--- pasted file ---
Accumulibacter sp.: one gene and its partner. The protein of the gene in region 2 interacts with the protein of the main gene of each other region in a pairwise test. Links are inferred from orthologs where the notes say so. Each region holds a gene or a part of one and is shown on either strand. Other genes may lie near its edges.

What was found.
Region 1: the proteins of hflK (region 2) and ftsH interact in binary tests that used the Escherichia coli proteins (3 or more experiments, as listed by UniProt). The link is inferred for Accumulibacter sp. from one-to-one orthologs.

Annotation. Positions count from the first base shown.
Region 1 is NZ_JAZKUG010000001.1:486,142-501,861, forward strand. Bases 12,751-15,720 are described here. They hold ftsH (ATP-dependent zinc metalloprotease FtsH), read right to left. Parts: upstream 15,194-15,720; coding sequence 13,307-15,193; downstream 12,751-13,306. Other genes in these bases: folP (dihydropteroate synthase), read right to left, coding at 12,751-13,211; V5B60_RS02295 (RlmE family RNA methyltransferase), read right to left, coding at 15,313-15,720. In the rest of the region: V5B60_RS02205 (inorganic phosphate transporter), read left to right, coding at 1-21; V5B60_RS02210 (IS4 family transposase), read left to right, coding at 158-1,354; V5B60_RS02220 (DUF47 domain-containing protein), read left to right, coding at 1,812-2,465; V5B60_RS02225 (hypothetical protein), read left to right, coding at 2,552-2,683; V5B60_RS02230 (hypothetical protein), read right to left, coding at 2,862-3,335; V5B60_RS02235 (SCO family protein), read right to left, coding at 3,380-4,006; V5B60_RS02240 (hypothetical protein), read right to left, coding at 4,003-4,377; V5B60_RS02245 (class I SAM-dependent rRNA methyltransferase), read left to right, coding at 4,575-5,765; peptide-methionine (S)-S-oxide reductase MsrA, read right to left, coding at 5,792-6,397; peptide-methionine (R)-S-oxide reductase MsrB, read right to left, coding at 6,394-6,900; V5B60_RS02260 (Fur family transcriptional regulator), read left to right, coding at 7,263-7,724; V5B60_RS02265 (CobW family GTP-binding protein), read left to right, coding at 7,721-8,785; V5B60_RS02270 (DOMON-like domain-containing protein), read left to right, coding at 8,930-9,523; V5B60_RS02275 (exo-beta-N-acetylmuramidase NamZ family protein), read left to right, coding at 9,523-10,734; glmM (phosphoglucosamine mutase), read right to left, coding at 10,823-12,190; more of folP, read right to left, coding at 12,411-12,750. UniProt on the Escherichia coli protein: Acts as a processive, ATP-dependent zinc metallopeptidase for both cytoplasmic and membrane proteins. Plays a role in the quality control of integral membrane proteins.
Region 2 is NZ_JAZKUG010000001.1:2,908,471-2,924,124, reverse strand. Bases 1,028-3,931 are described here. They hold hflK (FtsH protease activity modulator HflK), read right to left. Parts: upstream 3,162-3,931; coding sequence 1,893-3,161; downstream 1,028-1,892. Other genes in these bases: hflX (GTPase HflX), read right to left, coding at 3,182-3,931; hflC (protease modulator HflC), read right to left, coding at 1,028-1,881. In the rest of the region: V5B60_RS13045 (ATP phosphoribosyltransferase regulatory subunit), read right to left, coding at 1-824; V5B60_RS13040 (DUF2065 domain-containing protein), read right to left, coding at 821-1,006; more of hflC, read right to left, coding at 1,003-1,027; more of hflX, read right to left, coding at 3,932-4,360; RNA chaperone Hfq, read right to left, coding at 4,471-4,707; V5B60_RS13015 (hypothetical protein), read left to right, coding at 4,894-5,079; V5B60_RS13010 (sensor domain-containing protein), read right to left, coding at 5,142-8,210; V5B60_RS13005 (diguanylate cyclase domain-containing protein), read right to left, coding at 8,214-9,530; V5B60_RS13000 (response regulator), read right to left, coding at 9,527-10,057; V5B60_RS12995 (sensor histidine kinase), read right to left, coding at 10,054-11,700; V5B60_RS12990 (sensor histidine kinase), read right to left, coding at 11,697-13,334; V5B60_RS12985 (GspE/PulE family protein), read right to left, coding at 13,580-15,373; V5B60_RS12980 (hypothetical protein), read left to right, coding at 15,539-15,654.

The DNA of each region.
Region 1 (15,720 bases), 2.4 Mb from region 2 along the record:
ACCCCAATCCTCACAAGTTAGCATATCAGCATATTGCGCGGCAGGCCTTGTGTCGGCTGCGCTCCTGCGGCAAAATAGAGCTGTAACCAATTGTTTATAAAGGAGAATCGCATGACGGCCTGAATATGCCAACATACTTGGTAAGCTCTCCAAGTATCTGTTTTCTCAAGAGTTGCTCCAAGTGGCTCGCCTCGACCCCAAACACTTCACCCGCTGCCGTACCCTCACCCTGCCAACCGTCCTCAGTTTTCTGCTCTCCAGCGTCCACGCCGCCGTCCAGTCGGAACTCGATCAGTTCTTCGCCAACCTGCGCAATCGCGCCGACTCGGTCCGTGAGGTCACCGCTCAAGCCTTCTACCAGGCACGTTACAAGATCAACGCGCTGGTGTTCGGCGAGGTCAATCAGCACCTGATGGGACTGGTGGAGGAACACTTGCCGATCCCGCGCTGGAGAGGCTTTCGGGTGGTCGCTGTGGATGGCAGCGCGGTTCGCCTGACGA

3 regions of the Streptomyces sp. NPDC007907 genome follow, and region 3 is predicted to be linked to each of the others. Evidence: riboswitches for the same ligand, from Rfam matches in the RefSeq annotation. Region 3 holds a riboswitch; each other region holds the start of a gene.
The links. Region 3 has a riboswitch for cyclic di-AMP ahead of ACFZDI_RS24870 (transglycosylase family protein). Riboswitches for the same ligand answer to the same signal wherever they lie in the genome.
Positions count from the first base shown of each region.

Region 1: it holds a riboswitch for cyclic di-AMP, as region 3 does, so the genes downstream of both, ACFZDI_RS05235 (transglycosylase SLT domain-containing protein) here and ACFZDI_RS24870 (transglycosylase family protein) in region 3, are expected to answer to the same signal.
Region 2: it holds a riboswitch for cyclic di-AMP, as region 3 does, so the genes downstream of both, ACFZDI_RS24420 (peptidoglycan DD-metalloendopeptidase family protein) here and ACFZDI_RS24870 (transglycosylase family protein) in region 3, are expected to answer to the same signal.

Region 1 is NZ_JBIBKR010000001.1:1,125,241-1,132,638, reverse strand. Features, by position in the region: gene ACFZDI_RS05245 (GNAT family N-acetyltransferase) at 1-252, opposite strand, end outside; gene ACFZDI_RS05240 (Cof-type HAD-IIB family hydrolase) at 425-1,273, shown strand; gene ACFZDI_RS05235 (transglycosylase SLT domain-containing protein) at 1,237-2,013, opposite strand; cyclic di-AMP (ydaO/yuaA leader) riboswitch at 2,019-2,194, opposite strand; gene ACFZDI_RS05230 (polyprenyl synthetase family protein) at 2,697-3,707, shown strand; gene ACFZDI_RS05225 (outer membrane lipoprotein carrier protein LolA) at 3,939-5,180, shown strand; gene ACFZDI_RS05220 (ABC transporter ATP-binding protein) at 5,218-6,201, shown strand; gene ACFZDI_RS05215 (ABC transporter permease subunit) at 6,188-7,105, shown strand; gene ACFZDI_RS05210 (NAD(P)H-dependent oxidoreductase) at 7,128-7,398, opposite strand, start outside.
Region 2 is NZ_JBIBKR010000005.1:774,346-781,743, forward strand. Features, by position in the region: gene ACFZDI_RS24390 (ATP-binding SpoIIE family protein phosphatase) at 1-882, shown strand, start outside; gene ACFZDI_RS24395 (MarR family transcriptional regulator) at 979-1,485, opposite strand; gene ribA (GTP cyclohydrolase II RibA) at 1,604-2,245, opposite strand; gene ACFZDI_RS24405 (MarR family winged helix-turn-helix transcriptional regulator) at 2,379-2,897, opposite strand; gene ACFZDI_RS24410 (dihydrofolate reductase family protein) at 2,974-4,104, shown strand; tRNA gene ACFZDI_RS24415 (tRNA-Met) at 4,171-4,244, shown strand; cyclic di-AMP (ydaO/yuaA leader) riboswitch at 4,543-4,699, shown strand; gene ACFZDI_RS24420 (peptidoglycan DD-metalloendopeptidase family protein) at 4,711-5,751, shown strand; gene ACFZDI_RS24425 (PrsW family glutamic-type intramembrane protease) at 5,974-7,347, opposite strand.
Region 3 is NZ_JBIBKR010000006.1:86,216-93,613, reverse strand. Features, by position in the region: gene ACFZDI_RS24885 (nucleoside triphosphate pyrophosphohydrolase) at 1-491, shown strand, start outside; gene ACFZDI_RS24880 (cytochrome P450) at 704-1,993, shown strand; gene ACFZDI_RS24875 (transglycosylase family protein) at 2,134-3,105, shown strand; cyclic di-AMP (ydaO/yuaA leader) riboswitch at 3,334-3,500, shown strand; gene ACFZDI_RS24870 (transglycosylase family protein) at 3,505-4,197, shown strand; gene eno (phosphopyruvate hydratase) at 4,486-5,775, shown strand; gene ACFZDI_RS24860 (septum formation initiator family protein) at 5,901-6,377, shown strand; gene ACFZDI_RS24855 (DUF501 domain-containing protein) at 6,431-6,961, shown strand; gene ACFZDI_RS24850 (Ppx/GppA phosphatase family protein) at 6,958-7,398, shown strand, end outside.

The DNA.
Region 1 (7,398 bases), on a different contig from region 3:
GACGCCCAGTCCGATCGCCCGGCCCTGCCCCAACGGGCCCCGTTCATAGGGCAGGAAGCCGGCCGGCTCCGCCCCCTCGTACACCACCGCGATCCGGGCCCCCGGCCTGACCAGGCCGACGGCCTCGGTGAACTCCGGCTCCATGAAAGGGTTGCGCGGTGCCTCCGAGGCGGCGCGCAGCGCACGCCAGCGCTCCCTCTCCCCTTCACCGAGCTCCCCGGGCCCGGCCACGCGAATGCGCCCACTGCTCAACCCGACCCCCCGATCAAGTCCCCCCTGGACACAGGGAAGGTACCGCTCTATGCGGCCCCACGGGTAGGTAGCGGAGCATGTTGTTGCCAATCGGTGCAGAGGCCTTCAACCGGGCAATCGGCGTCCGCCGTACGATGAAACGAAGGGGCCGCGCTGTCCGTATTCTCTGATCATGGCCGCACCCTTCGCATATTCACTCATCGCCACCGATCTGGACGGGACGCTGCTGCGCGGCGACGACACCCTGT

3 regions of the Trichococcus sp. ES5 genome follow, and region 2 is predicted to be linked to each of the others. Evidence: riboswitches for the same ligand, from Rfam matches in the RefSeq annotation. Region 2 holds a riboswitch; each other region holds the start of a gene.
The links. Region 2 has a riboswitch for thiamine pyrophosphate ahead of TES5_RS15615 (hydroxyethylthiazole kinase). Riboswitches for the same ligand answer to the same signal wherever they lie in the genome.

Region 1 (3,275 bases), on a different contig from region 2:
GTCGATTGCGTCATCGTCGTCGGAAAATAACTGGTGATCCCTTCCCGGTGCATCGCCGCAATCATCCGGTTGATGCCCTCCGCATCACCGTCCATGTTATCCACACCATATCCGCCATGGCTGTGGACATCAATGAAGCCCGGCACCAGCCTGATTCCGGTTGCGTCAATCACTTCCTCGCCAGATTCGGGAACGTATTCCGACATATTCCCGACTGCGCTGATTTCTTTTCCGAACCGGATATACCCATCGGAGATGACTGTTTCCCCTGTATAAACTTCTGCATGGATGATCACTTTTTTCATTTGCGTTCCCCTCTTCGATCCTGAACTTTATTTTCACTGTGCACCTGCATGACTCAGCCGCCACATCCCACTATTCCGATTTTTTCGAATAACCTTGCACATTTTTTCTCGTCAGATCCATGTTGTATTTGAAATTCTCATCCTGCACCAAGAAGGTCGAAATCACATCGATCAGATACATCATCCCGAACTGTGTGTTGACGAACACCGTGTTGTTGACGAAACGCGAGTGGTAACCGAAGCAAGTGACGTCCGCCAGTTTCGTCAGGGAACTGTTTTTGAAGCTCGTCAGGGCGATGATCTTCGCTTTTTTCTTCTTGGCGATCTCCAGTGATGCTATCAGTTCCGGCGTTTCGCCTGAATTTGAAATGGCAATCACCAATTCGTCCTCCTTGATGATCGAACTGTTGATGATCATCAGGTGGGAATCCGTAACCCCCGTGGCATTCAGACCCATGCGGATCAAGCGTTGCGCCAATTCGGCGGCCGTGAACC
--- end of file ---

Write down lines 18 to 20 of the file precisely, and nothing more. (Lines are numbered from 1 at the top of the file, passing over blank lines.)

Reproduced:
The DNA.
Region 1 (7,398 bases), on a different contig from region 3:
GACGCCCAGTCCGATCGCCCGGCCCTGCCCCAACGGGCCCCGTTCATAGGGCAGGAAGCCGGCCGGCTCCGCCCCCTCGTACACCACCGCGATCCGGGCCCCCGGCCTGACCAGGCCGACGGCCTCGGTGAACTCCGGCTCCATGAAAGGGTTGCGCGGTGCCTCCGAGGCGGCGCGCAGCGCACGCCAGCGCTCCCTCTCCCCTTCACCGAGCTCCCCGGGCCCGGCCACGCGAATGCGCCCACTGCTCAACCCGACCCCCCGATCAAGTCCCCCCTGGACACAGGGAAGGTACCGCTCTATGCGGCCCCACGGGTAGGTAGCGGAGCATGTTGTTGCCAATCGGTGCAGAGGCCTTCAACCGGGCAATCGGCGTCCGCCGTACGATGAAACGAAGGGGCCGCGCTGTCCGTATTCTCTGATCATGGCCGCACCCTTCGCATATTCACTCATCGCCACCGATCTGGACGGGACGCTGCTGCGCGGCGACGACACCCTGT